Putin will not attend the BRICS group summit taking place next month, South African Cyril Ramaphosa, president of the country hosting the event, has announced.
This decision will shield the Russian President from an arrest in the wake of his ICC warrant.
And it will spare Mr Ramaphosa from calling for the arrest of Putin, something he would have been theoretically obliged to do had the Russian leader crossed the South African border, as the country is a member of the ICC.
The issue of the arrest was not mentioned in the statement released by Pretoria on Wednesday.
Vincent Magwenya, a spokesman for President Cyril Ramaphosa, said: “By mutual agreement, President Vladimir Putin of the Russian Federation will not attend the summit, but the Russian Federation will be represented by Foreign Minister Mr [Sergei] Lavrov.”
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The South African dilemma regarding Putin’s arrest warrant has been at the centre of an intense debate for weeks, with Western nations wondering whether Mr Ramaphosa would pursue the arrest.
The president was caught between a rock and a hard place due to his country’s neutrality when it comes to the war in Ukraine and Pretoria’s historic close ties with Moscow.
This difficulty was made apparent on Tuesday (July 18), when Mr Ramaphosa asked permission from the ICC not to arrest Putin.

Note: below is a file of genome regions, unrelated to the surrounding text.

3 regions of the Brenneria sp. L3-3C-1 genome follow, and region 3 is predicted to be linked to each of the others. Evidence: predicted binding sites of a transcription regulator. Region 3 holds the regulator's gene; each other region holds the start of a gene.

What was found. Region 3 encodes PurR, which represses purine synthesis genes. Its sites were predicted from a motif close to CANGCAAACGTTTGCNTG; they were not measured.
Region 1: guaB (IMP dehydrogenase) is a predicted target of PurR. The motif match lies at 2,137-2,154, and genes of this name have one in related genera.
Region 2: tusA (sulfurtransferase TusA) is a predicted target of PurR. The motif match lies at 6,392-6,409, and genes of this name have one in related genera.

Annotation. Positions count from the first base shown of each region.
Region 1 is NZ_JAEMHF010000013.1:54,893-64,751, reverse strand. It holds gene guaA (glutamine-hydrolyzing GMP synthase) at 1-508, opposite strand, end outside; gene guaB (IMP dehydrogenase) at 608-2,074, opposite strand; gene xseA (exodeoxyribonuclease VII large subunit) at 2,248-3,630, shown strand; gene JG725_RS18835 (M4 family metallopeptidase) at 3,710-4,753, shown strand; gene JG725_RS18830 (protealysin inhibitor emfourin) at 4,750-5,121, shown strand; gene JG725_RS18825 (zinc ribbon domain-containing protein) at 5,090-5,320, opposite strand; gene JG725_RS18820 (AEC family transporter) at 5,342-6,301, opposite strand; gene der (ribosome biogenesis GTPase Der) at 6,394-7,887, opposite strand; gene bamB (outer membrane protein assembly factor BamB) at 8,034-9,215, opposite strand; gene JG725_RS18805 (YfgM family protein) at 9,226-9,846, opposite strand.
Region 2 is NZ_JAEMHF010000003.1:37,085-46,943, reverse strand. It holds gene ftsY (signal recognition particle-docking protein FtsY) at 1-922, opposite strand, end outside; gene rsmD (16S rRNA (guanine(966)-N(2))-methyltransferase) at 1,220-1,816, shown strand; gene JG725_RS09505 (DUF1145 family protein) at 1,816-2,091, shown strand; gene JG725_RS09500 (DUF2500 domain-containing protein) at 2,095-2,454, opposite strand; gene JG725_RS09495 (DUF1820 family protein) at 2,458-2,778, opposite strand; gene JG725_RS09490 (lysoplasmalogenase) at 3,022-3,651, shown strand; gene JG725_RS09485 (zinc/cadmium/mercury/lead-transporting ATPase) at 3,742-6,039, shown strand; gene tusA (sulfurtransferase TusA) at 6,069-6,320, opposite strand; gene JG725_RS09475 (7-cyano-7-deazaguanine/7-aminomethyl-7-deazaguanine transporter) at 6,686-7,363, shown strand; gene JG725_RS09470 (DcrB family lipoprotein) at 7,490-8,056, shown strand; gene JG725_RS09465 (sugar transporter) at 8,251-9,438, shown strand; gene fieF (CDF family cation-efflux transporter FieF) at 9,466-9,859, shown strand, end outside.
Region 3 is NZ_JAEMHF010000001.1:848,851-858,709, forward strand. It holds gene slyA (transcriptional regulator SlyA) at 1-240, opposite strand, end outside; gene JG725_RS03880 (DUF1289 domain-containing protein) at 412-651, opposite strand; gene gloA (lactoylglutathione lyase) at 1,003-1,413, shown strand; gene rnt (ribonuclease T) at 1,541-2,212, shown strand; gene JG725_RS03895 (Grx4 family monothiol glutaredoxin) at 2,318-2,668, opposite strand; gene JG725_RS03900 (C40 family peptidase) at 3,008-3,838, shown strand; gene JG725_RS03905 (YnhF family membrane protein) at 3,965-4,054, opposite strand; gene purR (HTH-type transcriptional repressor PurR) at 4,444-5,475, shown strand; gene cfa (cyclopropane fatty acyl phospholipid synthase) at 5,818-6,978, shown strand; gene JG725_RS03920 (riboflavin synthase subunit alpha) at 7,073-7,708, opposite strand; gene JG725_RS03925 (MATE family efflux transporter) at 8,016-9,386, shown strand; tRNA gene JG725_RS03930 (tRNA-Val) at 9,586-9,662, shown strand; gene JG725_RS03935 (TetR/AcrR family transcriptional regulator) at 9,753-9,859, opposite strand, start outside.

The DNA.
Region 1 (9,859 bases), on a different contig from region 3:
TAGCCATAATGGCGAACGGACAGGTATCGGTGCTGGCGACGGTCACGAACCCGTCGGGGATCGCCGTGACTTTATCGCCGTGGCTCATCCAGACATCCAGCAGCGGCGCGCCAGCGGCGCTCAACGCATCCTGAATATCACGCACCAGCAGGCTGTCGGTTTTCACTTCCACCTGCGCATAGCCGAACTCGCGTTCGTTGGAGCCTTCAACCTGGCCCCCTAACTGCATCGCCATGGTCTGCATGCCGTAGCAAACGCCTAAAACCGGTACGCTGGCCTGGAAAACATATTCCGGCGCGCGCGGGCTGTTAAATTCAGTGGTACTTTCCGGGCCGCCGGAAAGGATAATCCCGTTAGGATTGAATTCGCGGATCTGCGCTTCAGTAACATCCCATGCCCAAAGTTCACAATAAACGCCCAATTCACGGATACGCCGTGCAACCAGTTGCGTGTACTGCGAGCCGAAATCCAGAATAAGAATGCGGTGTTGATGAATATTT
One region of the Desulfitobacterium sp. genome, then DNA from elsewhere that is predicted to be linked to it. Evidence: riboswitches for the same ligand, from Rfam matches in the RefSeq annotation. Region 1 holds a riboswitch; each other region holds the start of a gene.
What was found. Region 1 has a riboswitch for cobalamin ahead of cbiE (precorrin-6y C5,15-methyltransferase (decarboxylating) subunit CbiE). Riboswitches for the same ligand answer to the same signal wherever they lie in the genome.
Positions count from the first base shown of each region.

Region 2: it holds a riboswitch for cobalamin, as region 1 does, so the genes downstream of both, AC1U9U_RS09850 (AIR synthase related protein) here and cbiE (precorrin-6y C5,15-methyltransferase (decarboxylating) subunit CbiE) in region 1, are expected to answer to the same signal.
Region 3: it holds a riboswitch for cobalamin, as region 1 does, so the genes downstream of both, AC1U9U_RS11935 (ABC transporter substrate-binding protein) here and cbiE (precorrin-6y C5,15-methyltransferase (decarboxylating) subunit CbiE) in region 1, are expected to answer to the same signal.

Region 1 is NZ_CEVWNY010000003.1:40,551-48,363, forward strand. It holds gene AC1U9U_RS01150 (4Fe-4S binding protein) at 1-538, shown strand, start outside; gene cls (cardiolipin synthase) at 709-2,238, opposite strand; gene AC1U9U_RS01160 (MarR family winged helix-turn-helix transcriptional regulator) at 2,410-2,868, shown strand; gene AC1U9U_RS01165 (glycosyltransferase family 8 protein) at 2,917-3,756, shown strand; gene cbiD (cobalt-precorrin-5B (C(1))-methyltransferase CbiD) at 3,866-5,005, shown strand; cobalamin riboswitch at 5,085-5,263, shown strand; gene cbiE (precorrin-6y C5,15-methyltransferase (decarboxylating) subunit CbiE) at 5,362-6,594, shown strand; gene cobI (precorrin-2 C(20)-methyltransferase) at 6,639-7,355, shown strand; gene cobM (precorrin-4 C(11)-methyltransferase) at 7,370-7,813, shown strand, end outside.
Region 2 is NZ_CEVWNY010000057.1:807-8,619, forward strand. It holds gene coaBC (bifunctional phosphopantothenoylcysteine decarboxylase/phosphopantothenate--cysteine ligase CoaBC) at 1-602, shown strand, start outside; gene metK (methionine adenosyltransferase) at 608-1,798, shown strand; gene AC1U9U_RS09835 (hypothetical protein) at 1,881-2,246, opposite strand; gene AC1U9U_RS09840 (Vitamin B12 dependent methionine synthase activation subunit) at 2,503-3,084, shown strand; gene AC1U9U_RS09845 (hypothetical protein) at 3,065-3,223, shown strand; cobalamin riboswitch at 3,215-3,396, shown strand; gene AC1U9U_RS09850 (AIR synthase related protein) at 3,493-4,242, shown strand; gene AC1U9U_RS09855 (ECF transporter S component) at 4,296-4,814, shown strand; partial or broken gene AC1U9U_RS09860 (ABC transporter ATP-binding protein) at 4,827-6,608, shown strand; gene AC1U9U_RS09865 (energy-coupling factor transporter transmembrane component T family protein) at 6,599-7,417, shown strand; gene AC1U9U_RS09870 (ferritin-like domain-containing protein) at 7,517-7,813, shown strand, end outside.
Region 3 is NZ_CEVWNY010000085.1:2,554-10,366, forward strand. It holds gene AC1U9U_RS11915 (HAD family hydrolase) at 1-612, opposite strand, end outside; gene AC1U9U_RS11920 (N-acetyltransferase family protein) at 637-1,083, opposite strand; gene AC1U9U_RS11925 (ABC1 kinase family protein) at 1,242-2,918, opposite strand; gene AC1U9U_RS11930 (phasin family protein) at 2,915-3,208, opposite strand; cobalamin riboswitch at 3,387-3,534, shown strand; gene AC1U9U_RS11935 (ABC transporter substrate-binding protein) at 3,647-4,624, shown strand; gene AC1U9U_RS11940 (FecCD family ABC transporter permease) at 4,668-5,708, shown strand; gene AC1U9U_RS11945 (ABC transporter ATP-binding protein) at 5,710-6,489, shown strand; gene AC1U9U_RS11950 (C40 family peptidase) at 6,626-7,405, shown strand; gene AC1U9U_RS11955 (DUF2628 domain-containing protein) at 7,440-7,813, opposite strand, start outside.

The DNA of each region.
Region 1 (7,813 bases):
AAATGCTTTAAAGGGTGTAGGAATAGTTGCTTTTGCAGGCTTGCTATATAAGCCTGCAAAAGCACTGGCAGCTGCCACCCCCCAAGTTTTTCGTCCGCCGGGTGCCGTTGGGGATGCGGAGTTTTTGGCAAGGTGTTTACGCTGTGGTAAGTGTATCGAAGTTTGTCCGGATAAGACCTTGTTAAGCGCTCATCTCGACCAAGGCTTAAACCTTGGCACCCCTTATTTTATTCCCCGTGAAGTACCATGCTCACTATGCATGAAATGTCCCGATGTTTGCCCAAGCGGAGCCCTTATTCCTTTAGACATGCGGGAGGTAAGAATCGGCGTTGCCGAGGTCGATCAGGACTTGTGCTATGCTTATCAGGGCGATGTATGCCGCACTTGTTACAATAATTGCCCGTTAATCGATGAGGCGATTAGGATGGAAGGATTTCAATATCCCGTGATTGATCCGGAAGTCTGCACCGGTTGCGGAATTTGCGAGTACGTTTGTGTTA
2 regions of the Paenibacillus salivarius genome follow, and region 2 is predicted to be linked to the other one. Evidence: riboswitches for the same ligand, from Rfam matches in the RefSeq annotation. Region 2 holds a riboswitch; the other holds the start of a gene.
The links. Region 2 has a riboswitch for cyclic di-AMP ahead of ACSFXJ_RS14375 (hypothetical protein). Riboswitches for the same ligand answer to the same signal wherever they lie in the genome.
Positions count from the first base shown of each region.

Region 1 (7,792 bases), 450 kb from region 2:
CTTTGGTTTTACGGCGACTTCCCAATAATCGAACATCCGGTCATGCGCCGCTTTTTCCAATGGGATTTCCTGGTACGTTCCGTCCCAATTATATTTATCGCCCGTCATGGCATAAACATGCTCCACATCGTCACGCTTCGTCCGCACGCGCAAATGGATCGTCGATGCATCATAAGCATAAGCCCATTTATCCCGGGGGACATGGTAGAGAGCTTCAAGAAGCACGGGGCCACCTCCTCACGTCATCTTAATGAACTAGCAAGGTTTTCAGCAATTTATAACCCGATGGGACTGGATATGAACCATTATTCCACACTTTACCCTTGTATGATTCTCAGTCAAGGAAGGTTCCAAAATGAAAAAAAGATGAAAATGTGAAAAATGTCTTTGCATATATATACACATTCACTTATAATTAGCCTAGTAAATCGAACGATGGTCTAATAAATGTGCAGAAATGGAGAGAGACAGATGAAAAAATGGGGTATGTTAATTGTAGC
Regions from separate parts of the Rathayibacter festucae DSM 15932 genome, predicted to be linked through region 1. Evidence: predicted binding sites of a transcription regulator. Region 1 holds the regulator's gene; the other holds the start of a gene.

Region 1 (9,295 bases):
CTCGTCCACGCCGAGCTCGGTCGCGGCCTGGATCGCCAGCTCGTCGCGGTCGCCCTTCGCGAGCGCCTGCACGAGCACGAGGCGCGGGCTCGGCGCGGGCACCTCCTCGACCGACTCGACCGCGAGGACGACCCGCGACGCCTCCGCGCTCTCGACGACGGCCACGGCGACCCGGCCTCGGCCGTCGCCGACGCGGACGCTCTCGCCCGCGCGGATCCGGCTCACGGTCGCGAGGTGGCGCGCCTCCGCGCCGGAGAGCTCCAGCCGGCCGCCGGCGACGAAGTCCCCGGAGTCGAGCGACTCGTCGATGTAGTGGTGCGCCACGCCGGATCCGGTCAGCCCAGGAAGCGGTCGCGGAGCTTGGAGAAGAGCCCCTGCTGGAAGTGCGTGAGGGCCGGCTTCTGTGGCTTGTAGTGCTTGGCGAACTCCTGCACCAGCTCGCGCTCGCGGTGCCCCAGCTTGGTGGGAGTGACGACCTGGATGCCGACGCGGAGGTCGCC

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Enforcing the warrant would amount to a declaration of war, the South African president argued, according to a local court submission.
On Wednesday, Moscow stressed it hadn’t told Pretoria that arresting Putin on an ICC warrant would mean “war”.
However, Kremlin spokesman Dmitry Peskov told reporters that everyone understood what an attempt to infringe on the Russian leader’s rights would mean.
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The ICC warrant regards the alleged deportation of children from Russian-held territories in Ukraine to the Russian Federation.
Maria Alekseyevna Lvova-Belova, Russian Commissioner for Children’s Rights, was also slapped with an ICC arrest warrant in March due to allegations similar to those against Putin.
Putin doesn’t conceal the programme under which thousands of Ukrainian children have been relocated to Russia but claims it is part of a humanitarian campaign to protect children who are either orphans or abandoned in the war zone.
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